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John McCarthy, 1927 - 2011

John McCarthy

Credit: Hector Garcia Molina

The field of artificial intelligence (AI) was founded at a conference at Dartmouth College in 1956, with John McCarthy as one of its influential attendees. McCarthy subsequently expanded on the notion of logical AI, writing what appears to be the first paper on the topic, "Programs With Common Sense," in 1958.

In the paper, he laid out for the first time the specifics of how a program might "know" things and reason with them, according to Stuart Russell, professor of computer science at the University of California, Berkeley. "McCarthy developed what he considered to be the right way to build intelligent systems," says Russell.

McCarthy passed away on Oct. 23 in Stanford, CA, at 84, and had served on the Stanford faculty for four decades.

He received the A.M. Turing Award in 1971 for his work in AI, the Kyoto Prize in 1988, and the U.S. National Medal of Science in 1991.

While he was most celebrated for his AI work (including coining the term "artificial intelligence") and for creating the Lisp programming language, he was also one of the first to investigate how to rigorously prove properties of programs. He invented abstract syntax; created the nonmonotonic logic technique called circumscription; and invented the garbage collector. He also made original contributions to ideas for space travel, including what he called the "space fountain," "a kind of space elevator," says Pat Hayes, once McCarthy's research assistant and now senior research scientist at the Institute for Human and Machine Cognition in Pensacola, FL.

"His students included pioneers in logic programming, AI planning, several branches of theoretical computer science, robotics, machine learning, formal ontologies, knowledge representation, cognitive science, formal philosophy, and much more," says Hayes. "John was Descartes reincarnated in the 21st century, but with a better sense of humor."

Indeed, in his 2001 short story, "The Robot and the Baby," McCarthy cleverly explores the question of whether robots should have emotions.

McCarthy was "a very, very clear thinker regardless of the topicpolitics, sociology, the water supply in the San Andreas Basin, anything," recalls Hayes. "When you brought up a subject, you knew right away he'd already done the math and worked out the numbers. And if he found someone who was more knowledgeable than he on a subject, he'd take them aside, buy them a drink, and start grilling them. He was like a human vacuum cleaner for information from experts."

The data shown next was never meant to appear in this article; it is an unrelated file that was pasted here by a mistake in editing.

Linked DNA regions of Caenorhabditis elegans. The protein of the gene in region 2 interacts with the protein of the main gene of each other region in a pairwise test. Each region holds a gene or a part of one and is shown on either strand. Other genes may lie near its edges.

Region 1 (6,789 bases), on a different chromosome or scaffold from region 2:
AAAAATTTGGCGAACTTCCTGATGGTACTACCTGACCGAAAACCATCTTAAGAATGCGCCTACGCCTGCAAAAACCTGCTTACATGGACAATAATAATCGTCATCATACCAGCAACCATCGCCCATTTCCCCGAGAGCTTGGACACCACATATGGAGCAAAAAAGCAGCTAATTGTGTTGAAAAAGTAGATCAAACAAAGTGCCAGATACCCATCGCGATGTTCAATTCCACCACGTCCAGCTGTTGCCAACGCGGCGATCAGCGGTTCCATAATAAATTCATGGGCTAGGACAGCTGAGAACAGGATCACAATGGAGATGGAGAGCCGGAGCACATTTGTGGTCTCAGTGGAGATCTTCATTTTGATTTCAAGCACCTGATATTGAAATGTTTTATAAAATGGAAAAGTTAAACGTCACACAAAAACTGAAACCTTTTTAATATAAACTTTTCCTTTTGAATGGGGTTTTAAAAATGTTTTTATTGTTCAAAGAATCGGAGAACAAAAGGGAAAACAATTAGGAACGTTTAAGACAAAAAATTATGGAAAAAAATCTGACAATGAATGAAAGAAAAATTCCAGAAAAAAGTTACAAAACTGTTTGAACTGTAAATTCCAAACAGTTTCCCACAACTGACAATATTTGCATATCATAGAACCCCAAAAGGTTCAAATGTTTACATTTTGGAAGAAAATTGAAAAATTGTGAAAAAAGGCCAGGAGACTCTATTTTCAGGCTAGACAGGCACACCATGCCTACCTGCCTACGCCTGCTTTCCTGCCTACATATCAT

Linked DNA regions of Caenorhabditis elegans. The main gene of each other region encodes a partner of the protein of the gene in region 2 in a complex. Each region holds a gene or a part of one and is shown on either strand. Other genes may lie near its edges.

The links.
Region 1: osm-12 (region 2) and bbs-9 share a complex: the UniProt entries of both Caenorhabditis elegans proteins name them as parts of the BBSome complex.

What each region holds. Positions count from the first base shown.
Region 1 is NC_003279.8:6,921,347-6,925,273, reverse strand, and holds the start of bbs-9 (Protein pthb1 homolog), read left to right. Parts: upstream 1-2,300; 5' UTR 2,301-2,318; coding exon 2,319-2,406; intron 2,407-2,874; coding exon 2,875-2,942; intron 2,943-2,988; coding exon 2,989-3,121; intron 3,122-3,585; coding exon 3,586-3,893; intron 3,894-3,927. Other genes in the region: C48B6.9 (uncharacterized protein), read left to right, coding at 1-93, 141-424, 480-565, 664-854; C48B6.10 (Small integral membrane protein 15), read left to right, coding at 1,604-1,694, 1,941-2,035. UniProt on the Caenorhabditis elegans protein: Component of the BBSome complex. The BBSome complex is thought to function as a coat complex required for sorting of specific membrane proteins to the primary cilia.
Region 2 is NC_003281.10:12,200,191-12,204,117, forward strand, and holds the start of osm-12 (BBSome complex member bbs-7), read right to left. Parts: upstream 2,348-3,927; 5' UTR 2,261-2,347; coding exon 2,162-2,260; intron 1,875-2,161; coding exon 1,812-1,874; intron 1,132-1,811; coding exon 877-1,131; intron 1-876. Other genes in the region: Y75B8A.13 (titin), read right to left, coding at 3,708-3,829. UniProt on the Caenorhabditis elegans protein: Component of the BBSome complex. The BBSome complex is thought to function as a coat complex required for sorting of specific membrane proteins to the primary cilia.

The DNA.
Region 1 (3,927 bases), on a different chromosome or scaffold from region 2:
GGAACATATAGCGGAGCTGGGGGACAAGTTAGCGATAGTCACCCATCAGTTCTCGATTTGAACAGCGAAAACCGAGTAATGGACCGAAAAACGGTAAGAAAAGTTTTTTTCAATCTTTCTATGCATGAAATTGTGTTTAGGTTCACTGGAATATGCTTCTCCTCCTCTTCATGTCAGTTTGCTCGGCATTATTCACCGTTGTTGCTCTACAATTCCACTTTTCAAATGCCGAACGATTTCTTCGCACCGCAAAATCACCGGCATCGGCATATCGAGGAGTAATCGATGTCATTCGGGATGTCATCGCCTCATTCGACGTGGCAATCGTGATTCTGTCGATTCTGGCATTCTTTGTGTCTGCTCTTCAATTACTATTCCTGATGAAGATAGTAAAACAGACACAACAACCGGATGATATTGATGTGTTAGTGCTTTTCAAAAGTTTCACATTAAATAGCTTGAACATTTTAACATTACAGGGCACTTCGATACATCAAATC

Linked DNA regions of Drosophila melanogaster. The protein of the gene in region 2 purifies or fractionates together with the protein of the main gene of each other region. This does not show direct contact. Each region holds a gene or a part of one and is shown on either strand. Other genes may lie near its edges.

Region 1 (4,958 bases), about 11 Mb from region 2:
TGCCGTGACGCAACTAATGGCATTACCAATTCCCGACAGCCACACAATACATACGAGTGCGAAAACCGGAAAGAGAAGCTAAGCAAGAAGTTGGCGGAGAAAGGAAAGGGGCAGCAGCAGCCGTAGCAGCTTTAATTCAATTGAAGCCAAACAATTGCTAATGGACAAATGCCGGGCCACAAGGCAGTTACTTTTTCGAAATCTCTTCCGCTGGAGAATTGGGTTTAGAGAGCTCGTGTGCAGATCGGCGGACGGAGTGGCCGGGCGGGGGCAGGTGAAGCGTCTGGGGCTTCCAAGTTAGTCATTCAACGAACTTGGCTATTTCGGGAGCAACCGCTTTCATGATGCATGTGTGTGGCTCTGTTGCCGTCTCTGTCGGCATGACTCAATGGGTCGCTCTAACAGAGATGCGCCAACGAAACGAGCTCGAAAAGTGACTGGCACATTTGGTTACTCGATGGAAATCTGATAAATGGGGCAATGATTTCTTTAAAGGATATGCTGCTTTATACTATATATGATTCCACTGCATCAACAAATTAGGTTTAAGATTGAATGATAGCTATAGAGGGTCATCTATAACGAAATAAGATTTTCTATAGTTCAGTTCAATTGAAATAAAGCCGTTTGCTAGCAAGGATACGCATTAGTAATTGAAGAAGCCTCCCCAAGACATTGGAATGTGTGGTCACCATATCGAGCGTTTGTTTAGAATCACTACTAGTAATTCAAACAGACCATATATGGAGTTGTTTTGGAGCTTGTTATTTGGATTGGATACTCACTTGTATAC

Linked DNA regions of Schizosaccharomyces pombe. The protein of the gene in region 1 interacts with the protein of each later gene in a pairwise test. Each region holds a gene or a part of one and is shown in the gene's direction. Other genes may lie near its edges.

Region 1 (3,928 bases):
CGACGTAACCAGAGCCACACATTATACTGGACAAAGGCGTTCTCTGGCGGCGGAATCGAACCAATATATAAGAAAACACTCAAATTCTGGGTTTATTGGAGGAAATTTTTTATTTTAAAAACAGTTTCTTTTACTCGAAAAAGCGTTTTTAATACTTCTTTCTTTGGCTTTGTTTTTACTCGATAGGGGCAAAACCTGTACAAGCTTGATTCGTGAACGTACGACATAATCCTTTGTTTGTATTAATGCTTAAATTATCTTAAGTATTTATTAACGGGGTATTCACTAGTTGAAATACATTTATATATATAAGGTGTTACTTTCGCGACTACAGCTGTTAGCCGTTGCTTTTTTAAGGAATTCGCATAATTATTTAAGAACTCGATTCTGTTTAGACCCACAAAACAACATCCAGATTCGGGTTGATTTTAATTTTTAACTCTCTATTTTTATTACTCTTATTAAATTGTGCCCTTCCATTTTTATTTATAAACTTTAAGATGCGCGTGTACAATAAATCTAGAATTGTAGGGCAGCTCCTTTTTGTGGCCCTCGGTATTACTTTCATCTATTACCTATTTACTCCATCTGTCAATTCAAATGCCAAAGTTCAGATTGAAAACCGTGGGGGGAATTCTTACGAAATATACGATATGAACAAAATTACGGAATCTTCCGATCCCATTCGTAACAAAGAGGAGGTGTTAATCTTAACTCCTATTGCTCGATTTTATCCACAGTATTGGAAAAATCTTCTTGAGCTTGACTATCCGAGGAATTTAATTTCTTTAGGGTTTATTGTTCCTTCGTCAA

McCarthy was in the habit of posting many of his thoughts on the Web.

"Essentially, they were a long list of his thesis ideas that were free for the taking," says Russell. "He also created a Q&A page with a collection of questions he'd been asked over and over again over the years...along with the correct answers so that he didn't have to be bothered answering them one more time."

Another of McCarthy's important contributions to computing involved time sharing. Although not the first to conceive the idea, his was the first project to implement a time-sharing system at the Massachusetts Institute of Technology (MIT) in 1957 on a modified IBM 704 computer.

"For John, it was just a necessary solution to a nuisance," explains Russell. "MIT only had a limited number of computers and many people who wanted to use them. He believed time sharing would be a good solution and so he made it happen. And you can read about it in his 'Reminiscences on the History of Time Sharing.' I'm sure he thought he'd made just a minor contribution, but for computer science as a whole, it was one of the major ideas for computer systems."

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Paul Hyman is a science and technology writer based in Great Neck, NY.

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UF1Figure. In 1966, John McCarthy hosted a series of four simultaneous computer chess matches via telegraph against rivals in the Soviet Union.

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Eduardo Bergavera

John is a Hall of Famer in computing.

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